INTRODUCTION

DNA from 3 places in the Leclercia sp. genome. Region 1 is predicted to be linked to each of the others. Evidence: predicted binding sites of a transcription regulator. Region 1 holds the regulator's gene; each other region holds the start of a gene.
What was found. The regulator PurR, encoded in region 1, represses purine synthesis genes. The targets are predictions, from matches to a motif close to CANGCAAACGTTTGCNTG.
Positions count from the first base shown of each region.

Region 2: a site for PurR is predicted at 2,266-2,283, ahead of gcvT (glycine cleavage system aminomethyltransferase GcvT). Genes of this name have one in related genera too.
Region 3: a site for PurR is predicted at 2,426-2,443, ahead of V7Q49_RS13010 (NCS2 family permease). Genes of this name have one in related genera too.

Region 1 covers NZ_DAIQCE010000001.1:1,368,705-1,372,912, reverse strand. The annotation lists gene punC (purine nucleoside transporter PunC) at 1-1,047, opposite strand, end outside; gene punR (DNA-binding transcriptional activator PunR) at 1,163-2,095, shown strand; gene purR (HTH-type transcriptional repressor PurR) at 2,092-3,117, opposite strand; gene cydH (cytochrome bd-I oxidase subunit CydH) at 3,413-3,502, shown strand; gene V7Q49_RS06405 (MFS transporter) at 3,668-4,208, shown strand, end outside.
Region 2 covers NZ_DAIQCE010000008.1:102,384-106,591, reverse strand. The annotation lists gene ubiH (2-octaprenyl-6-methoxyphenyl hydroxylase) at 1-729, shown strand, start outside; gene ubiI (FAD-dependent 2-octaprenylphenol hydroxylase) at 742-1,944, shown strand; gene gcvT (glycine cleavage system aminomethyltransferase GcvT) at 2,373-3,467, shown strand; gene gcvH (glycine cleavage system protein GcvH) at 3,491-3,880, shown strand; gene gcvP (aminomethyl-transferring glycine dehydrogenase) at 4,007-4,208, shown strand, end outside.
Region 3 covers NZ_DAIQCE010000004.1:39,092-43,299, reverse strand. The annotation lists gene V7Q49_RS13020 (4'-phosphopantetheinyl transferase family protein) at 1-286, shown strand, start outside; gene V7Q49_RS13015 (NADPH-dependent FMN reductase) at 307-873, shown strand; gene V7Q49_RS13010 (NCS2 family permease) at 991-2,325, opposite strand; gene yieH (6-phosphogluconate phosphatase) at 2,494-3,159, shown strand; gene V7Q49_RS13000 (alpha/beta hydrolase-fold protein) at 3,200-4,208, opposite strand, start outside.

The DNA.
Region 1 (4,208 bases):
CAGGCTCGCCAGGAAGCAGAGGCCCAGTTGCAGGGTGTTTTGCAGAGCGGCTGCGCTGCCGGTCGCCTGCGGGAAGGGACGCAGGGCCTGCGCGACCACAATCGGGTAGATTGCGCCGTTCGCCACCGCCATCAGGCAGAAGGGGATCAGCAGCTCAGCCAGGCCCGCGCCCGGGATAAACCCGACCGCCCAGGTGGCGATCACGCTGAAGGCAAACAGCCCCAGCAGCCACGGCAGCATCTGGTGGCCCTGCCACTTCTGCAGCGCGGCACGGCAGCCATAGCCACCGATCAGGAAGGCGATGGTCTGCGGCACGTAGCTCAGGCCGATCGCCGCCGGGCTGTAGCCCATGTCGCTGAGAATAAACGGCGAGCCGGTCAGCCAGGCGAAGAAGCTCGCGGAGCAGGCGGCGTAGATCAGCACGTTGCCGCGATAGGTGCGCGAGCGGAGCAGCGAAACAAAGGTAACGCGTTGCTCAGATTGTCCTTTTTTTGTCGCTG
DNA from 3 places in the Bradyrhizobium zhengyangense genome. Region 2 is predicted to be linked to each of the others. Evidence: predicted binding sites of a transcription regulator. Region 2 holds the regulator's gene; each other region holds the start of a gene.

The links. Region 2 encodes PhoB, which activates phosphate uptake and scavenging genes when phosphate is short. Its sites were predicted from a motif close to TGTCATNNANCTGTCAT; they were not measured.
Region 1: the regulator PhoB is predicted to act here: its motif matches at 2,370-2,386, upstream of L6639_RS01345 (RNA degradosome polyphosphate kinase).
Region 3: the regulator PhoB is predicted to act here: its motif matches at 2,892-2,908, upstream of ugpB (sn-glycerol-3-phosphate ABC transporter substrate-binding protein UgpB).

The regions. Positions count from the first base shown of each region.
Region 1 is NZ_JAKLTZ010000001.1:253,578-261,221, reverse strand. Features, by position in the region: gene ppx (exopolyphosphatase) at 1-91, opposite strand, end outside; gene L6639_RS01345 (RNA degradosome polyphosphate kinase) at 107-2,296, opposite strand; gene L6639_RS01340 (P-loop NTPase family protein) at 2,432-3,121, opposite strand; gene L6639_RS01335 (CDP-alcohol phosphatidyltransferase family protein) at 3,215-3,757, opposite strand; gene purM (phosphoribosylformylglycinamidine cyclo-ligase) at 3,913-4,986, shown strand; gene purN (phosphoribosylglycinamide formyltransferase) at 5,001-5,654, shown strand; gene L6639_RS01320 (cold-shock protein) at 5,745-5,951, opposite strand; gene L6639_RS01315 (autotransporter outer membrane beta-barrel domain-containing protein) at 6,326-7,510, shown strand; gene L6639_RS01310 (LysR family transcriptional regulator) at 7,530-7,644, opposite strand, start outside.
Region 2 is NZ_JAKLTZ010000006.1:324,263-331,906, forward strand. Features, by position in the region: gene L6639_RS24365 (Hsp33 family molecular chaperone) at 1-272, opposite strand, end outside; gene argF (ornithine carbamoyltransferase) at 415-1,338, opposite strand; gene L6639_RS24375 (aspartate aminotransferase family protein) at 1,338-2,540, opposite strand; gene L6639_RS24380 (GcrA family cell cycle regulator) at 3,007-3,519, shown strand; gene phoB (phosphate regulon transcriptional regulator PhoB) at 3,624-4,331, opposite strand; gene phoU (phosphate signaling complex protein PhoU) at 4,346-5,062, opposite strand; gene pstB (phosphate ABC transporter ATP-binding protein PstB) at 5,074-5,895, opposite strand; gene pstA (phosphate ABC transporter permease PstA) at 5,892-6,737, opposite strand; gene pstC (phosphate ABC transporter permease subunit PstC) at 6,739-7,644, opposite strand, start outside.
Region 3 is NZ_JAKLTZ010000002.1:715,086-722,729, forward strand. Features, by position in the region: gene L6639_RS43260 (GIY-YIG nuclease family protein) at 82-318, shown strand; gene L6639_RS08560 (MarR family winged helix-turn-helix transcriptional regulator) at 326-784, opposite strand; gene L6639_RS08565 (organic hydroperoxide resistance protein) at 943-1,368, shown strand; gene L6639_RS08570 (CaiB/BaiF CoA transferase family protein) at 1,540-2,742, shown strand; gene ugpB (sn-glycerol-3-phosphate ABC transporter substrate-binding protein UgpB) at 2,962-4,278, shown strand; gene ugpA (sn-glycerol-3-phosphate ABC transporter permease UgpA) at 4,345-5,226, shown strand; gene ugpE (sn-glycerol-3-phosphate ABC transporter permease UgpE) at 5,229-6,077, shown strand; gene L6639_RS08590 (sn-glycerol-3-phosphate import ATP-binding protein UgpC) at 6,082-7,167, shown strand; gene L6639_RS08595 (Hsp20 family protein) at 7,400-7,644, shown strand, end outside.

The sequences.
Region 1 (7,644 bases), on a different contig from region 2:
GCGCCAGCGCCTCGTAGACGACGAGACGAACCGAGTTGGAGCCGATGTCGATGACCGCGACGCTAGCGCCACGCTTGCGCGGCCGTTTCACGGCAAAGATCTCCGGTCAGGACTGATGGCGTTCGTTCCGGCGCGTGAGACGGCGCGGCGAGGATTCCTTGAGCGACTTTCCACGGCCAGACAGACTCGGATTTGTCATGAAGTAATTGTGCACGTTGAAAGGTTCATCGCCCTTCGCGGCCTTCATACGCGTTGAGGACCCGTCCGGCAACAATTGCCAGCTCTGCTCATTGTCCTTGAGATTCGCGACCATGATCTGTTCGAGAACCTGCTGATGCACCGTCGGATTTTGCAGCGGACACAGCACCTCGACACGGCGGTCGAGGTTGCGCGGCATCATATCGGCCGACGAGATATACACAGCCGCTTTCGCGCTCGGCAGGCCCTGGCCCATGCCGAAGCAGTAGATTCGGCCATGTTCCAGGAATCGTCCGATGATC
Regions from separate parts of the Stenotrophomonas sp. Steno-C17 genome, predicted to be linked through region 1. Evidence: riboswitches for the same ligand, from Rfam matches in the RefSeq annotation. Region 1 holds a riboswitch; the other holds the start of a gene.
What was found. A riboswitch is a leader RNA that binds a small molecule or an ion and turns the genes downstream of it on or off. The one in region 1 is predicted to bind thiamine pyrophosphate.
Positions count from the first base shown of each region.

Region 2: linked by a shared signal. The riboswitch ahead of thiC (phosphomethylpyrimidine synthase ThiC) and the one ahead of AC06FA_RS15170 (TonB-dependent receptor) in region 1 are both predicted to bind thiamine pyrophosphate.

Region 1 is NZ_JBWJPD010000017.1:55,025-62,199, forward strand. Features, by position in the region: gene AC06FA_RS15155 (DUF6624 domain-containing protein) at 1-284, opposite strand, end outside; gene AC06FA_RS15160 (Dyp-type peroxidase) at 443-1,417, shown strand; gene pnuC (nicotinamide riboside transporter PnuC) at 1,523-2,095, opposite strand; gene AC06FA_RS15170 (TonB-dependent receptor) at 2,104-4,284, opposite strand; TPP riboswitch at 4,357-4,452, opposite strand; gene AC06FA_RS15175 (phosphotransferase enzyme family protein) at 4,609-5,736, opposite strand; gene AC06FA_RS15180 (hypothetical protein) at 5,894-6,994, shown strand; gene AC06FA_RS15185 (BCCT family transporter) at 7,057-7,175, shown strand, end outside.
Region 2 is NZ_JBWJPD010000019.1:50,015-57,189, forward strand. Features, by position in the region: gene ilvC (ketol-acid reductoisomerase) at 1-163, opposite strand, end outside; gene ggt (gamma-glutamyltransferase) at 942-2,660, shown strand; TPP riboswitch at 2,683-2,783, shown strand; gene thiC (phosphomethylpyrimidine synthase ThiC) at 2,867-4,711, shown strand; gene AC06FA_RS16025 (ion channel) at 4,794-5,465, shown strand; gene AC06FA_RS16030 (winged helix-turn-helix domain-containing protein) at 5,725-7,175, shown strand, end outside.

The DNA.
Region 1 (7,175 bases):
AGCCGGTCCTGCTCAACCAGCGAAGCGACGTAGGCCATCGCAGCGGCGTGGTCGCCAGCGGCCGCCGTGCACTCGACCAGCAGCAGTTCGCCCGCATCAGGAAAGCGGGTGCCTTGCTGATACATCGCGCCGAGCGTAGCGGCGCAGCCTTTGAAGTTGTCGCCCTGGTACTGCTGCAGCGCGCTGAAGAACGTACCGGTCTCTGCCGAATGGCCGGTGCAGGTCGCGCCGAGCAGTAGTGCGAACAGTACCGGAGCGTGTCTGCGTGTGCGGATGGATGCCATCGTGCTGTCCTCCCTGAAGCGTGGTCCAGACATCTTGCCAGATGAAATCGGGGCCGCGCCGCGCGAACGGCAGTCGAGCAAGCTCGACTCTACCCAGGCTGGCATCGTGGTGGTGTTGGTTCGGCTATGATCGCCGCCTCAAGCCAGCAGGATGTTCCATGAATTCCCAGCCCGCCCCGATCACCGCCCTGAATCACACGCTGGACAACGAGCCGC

An optical fiber is a flexible, transparent strand of very pure glass that acts as a light pipe to transmit light between two ends of the fiber. Optical fibers have a core surrounded by a cladding layer made of dielectric material. The optical signals in the core are confined by establishing a refractive index that is greater than the cladding. Optical fibers are used as a medium for telecommunication and networking. Light in a fiber optic cable travels through a core by constantly bouncing from the cladding, a principle termed total internal reflection. As the cladding does not absorb any light from the core, light waves travel longer distances. [1] Power budget refers to the amount of loss a data link can tolerate while maintaining proper operation. In power budget calculation different types of losses are also be calculated such as connector loss, splice loss, fiber loss. Attenuation causes reduction in signal strength or light power over the distance (length) of the lightcarrying medium. Fiber attenuation is measured in decibels per kilometer (dB/km). Connector and splice loss in optical fiber is caused by different factors, which includes lateral and axial misalignment that occurs when the axes of the two fibers are offset in a perpendicular direction and angular misalignment which occurs when the axes of two connected fibers are no longer parallel. Coupling losses due to fiber alignment depend on fiber type, core diameter, and the distribution of optical power among propagating modes. Optical fiber offers better performance than other transmission media because it provides huge